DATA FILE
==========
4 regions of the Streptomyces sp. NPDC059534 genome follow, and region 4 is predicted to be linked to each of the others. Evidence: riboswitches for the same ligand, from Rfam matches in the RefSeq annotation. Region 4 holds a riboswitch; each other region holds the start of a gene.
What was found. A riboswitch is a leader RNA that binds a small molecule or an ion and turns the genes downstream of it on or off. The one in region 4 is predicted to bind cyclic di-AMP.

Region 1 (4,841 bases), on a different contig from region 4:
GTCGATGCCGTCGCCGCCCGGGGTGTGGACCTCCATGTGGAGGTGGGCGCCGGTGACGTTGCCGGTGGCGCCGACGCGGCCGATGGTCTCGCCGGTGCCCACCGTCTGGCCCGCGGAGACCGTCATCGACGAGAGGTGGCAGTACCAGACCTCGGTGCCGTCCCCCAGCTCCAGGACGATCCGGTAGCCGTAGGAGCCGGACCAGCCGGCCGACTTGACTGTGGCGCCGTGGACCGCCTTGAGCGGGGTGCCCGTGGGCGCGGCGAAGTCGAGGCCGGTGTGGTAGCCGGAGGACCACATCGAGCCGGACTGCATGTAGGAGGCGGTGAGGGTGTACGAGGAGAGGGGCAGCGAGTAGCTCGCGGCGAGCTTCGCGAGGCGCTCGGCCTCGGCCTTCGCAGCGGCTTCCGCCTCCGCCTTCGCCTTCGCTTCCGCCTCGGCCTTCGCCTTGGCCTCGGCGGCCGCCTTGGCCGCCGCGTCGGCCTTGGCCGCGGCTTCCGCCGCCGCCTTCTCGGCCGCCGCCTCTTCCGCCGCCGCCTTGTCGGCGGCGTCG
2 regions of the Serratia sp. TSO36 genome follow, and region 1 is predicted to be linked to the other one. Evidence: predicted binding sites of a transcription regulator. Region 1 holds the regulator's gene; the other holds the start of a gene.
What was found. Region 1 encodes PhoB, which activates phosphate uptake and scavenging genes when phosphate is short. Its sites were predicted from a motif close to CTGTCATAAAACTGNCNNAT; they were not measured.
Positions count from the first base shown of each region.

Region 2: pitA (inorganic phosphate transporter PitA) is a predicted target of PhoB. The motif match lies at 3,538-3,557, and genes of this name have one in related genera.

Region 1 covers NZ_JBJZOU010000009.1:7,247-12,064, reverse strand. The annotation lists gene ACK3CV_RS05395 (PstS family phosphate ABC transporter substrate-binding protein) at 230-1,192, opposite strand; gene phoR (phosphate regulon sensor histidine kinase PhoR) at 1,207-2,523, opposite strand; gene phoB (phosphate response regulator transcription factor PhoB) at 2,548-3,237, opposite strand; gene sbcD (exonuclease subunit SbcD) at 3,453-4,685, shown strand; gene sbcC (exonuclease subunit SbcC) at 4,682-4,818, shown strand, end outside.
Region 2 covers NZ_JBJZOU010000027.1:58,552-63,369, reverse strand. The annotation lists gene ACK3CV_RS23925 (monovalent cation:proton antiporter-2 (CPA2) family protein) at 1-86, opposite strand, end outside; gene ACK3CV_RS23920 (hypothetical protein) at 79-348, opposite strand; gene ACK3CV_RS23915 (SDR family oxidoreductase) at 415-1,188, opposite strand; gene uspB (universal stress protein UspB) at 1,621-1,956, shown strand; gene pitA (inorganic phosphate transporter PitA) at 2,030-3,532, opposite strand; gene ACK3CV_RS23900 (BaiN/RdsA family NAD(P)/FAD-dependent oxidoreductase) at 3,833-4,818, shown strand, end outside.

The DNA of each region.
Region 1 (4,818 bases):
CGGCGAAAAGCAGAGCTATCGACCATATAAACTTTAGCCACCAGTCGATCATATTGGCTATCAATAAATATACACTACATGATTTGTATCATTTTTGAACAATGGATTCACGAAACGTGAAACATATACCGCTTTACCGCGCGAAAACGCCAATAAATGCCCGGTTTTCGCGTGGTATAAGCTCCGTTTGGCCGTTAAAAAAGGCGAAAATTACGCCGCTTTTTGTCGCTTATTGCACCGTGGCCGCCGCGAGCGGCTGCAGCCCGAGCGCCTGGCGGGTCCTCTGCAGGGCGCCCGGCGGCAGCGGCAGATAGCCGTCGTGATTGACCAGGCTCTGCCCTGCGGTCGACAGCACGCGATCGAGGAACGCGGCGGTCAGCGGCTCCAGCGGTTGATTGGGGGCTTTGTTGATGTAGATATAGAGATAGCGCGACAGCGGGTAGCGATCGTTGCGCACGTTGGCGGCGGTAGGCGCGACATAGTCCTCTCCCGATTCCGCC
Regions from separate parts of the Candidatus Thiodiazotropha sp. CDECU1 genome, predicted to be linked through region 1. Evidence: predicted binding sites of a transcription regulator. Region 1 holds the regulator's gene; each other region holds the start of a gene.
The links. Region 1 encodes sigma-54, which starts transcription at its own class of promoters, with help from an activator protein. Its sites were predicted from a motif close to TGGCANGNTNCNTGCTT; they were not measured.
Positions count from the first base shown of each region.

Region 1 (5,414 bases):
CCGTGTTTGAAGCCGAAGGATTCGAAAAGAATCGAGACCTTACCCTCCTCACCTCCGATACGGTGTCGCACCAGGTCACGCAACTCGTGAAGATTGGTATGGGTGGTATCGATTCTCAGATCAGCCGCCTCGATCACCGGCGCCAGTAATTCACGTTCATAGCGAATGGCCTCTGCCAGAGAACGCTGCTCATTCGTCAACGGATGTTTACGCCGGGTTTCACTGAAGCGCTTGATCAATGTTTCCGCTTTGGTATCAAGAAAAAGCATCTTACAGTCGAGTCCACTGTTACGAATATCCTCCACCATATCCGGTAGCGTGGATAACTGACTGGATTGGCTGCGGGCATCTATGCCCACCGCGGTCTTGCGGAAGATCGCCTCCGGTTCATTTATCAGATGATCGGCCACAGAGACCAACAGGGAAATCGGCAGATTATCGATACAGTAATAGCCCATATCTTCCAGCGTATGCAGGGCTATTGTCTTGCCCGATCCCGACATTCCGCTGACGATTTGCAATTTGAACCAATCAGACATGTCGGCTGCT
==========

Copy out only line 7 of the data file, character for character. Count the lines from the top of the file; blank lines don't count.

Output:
Positions count from the first base shown of each region.